November 22, 2012 10.05 am This story is over 135 months old

Your health: Women and heart disease

Spotting the signs: Lisa Boulton explains how even women need to be aware of the signs of heart diseases that lead to heart attacks.

Did you know that one in three women die of cardiovascular disease (all the diseases of the heart and circulation)and the same amount of men die from it too? Also, coronary heart disease kills three times more women than breast cancer; nearly 40,000 women a year die of CHD, 430,000 women in the UK are living with heart failure, and more than half a million women have had a stroke.

These figures may be surprising because for some reason we are conditioned to think that heart disease affects more men than women, so some women may not realise that heart disease can happen to them. They may be less aware of the risk factors, less likely to recognise the symptoms of a heart attack and slower to ring 999 if they have a heart attack. Actually, nearly half a million women in the UK have had a heart attack.

It’s really important to recognise the symptoms of a heart attack and act swiftly. Symptoms vary from person to person and you may not have all of these symptoms:

  • Mild or severe chest pain or discomfort which may spread to the arms, neck, jaw, stomach or back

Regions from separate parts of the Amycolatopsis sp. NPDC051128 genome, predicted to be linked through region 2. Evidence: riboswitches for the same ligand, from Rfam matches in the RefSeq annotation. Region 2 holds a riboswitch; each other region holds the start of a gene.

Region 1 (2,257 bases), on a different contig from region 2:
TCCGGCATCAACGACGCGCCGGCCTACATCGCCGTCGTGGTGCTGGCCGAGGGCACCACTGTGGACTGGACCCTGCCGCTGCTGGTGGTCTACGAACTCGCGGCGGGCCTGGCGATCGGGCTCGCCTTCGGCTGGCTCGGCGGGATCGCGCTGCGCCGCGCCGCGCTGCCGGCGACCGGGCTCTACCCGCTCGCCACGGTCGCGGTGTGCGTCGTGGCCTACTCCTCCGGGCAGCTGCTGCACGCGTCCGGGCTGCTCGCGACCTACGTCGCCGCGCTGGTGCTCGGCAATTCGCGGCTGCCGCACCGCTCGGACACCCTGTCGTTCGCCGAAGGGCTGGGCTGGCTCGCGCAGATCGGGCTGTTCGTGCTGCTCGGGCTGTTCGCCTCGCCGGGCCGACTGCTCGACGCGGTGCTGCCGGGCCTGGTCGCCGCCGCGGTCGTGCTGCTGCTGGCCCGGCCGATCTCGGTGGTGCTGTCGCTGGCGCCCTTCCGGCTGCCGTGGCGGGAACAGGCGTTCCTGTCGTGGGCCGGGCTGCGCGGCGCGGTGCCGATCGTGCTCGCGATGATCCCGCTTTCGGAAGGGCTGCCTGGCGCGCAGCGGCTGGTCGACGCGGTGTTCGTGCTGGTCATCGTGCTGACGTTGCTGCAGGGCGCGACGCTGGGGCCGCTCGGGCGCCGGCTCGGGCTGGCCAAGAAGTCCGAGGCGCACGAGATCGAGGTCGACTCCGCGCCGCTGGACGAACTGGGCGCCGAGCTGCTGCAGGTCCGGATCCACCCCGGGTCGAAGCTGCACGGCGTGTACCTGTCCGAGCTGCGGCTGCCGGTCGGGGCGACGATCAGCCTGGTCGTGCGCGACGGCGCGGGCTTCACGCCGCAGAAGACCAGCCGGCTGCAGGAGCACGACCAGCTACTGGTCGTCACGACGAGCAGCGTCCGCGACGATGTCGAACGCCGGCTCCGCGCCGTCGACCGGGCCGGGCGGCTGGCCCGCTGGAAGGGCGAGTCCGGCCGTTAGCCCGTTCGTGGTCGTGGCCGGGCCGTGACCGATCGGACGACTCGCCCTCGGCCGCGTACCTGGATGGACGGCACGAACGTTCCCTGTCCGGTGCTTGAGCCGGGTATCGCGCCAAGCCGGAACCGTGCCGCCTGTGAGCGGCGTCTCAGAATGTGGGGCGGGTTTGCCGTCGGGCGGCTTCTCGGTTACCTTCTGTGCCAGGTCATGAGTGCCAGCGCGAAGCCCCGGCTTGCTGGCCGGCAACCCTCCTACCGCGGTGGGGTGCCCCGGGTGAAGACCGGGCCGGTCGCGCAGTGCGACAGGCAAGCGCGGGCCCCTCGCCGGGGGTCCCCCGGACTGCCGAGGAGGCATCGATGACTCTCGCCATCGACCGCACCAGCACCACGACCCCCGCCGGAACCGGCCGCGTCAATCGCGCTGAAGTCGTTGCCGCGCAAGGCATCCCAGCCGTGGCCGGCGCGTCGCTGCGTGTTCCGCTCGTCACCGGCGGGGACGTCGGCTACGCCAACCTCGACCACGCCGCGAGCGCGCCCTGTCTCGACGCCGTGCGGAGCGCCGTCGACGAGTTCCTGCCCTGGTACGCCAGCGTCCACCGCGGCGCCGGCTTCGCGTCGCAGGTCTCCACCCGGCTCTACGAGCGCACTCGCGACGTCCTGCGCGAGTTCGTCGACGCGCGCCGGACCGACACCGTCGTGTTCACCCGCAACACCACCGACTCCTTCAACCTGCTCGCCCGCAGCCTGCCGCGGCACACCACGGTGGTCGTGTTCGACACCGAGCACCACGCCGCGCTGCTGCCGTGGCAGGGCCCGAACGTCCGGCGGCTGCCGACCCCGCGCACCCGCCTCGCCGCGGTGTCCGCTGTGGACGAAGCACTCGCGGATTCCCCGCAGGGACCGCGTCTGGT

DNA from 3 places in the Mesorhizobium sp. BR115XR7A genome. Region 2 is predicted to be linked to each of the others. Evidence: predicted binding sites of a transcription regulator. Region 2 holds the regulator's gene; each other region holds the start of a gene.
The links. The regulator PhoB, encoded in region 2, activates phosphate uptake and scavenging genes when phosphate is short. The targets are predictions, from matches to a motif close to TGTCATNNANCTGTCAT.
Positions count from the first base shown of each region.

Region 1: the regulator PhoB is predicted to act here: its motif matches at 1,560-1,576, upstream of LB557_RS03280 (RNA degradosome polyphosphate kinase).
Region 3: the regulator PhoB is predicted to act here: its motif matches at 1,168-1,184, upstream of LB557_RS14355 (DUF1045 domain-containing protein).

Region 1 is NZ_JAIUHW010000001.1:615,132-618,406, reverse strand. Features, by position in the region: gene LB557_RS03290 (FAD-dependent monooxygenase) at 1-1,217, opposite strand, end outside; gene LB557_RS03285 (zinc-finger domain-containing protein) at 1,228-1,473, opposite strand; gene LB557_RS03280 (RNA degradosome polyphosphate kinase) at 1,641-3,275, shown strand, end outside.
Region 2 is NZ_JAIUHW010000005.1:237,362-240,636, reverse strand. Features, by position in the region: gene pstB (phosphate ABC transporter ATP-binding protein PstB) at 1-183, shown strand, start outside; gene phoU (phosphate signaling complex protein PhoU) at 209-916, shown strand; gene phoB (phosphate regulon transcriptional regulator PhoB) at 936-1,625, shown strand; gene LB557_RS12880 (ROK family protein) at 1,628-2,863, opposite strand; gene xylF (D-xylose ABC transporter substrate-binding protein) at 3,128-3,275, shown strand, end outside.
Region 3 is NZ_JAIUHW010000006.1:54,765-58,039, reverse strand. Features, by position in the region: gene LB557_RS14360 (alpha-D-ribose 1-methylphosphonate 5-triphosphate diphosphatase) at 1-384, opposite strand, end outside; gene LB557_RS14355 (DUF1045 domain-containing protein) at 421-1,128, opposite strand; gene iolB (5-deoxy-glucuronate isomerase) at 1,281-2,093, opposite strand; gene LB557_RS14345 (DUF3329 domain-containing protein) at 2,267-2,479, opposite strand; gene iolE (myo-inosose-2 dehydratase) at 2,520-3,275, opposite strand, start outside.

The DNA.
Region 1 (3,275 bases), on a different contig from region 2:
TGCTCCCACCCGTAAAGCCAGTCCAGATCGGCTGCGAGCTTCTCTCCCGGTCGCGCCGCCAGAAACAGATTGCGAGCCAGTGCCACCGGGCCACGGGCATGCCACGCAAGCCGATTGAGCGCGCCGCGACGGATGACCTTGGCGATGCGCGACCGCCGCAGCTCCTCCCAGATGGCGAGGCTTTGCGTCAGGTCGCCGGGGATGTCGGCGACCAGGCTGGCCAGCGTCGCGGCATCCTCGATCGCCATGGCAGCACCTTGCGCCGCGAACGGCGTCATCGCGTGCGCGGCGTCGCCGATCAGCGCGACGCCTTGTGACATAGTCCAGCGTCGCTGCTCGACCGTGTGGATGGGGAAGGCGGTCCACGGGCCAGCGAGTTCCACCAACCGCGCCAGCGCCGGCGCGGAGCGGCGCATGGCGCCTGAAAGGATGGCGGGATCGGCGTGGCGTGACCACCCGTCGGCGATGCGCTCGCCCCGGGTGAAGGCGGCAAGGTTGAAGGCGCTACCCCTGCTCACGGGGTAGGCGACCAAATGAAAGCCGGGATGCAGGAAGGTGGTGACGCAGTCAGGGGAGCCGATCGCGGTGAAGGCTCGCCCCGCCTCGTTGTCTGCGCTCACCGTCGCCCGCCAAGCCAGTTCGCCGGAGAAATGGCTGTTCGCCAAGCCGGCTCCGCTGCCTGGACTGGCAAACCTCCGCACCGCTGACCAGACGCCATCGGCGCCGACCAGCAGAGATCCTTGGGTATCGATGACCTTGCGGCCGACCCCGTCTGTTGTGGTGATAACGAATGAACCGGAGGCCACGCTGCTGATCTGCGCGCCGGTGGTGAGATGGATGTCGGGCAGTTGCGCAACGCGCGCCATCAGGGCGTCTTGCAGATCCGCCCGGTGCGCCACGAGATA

• Dull ache or ‘heavy feeling’ in your chest (some describe it as having an elephant sat on their chest), tightness or squeezing sensation
  • Chest pain or discomfort similar to indigestion but makes you feel generally unwell
  • Or even no chest pain at all (for some women, older people and those with diabetes)
  • An overwhelming feeling of anxiety (similar to a panic attack)
  • Coughing or wheezing
  • Feeling sick or being sick, sweaty, breathless, lightheaded, dizzy, feeling generally unwell, extreme fatigue

The British Heart Foundation recommends if you think you are having a heart attack, phone 999 immediately. You should then sit and rest while you wait for the ambulance to arrive.

If you are not allergic to aspirin and have some next to you, or if there is someone with you who can fetch them for you, chew an aspirin. However, if they are not nearby, the person with you should not go hunting for aspirin, they should stay with you. Do not get up and wander around the house looking for an aspirin. This may put unnecessary strain on your heart.

Prevention is better than cure though, so if you have any risk factors it is important they are addressed now to lower your risk of heart disease later!

Lisa Boulton is the Medical Director of Amethyst Health Screening, a local company which carries out health checks and cardiovascular risk assessments for Lincoln residents and local businesses. She contributes on health-related topics for The Lincolnite.